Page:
We did take out a deferred draw term loan and then the remaining of that is yet to be determined. We've looked at it. We feel good with the rates that we're seeing. So I guess we could give you more info on that as we get a little bit closer to taking action on that.

But we've got the team looking at it and we feel really good with the total cost of debt for this transaction.

Jeff Sprague -- Vertical Research -- Analyst

You're not proactively locking anything else in front of the transaction?

Todd Leombruno -- Chief Financial Officer

No, we've looked at that. Because the close timing is uncertain, the breakeven on that just becomes a little bit challenging.

Jeff Sprague -- Vertical Research -- Analyst

Understood. And then Lee, you mentioned we need to think more about raw mats and I totally agree. I just wonder if you could address labor a little bit more? Tom mentioned how hard people are working in the factories and the like. Can you just maybe give us a little bit of a context of how significant labor is in terms of your direct cost in COGS or any other kind of way to frame up the labor component of the cost structure?

Lee Banks -- Vice Chairman and President

Yeah, I'm not sure I can be that specific for you. But I think the one thing I was thinking about when Tom was talking, the one reason we've been able to come through this two years of pandemic is really the culture around our high performance teams driving all these processes that are embedded inside the company around lean, talent, supply chain and the way there is this just culture of ownership. And what's been rewarding for me to see is we have had a spike in absenteeism rate, but our teams figure it out. They prioritize what needs to get done.

Our local teams figure it out. There's certainly an increase in cost in different markets, inflation -- to sum it up in one number, I can't do that for you. But I can tell you, costs are going up and all the support costs that go with it. But bottom line is it's really our team that keeps working all the way through this to help us achieve these results.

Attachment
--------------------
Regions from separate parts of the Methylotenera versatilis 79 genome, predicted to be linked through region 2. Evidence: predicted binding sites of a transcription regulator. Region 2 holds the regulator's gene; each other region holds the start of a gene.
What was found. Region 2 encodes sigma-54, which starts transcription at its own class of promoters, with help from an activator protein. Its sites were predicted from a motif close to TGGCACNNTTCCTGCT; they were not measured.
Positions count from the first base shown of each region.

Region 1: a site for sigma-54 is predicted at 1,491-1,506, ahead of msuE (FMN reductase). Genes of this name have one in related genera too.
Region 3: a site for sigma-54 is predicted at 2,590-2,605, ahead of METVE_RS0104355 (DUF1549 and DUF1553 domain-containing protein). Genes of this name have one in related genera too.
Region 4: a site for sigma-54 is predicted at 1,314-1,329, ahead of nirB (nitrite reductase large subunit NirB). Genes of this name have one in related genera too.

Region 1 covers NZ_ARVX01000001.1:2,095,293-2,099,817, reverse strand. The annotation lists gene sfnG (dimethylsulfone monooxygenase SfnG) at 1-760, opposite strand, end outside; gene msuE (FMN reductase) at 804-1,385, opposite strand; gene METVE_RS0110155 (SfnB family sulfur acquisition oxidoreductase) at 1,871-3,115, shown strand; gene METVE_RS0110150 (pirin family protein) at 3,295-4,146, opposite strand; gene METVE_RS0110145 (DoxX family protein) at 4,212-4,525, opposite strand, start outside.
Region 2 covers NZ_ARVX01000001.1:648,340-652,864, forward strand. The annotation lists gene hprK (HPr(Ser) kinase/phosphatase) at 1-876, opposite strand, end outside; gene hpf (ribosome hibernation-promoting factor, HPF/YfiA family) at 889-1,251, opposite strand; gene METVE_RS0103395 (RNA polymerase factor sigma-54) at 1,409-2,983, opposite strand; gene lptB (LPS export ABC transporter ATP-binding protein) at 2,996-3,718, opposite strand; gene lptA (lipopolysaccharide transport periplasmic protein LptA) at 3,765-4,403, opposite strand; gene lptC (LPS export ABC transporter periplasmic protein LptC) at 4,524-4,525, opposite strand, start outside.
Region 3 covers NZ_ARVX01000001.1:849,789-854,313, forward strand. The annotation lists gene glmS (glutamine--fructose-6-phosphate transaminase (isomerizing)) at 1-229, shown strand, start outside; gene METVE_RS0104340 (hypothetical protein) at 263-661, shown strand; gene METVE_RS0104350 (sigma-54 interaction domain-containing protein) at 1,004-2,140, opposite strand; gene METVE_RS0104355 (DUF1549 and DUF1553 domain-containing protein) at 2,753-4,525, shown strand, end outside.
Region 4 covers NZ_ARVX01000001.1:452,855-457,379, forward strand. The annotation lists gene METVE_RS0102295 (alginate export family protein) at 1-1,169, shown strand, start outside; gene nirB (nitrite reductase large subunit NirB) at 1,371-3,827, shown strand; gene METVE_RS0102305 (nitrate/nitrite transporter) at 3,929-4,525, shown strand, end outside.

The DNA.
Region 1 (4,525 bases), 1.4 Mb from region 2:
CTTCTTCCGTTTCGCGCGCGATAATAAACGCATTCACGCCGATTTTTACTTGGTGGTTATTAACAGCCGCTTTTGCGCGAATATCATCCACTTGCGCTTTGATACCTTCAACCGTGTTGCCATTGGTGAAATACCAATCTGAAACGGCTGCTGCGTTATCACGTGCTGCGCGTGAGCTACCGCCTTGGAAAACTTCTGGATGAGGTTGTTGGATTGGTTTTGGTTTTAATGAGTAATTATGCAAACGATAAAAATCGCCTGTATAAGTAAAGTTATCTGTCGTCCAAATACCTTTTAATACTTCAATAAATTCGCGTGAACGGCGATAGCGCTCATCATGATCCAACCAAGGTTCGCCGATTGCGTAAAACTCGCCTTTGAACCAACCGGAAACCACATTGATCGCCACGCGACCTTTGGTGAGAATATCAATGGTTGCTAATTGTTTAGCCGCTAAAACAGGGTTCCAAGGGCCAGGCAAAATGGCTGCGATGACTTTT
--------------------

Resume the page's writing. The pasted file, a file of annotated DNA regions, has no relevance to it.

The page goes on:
Jeff Sprague -- Vertical Research -- Analyst

Thanks a lot. I'll leave it there.

Tom Williams -- Chairman and Chief Executive Officer

Appreciate it, Jeff.

Operator

Thank you. Our next question comes from the line of Joe O'Dea from Wells Fargo. Your question, please.

Joe O'Dea -- Wells Fargo Securities -- Analyst

Hi. Good morning, everyone. I wanted to start on supply chain and experience over the past few months and your confidence in kind of stabilization of peak pain, if you think we see that kind of this past quarter and the quarter we're in right now? Anything you have in terms of visibility on things getting better? And then within that, any characterization of differences you see on the North America side versus the international side on supply chain?

Tom Williams -- Chairman and Chief Executive Officer

Hey, Joe. It's Tom. I would say that I don't see it getting better, as I mentioned earlier, within the fiscal year. If I had to say it's probably -- this current quarter we're in is probably the toughest that we're going to experience.

At least I'm hoping, it's the toughest with all things considered. I think we've weathered it pretty well and probably the best indicator of our ability to weather has been that incremental margin conversion and our margin expansion that's really the punch line, are you able to digest inflation, supply chain disruptions, absenteeism, everything. It all ends up in, well, how are you doing on margins? Are you expanding margins? Are you converting incremental revenue at the right kind of pace? And we've been able to do that. Part of our success on supply chain is historical.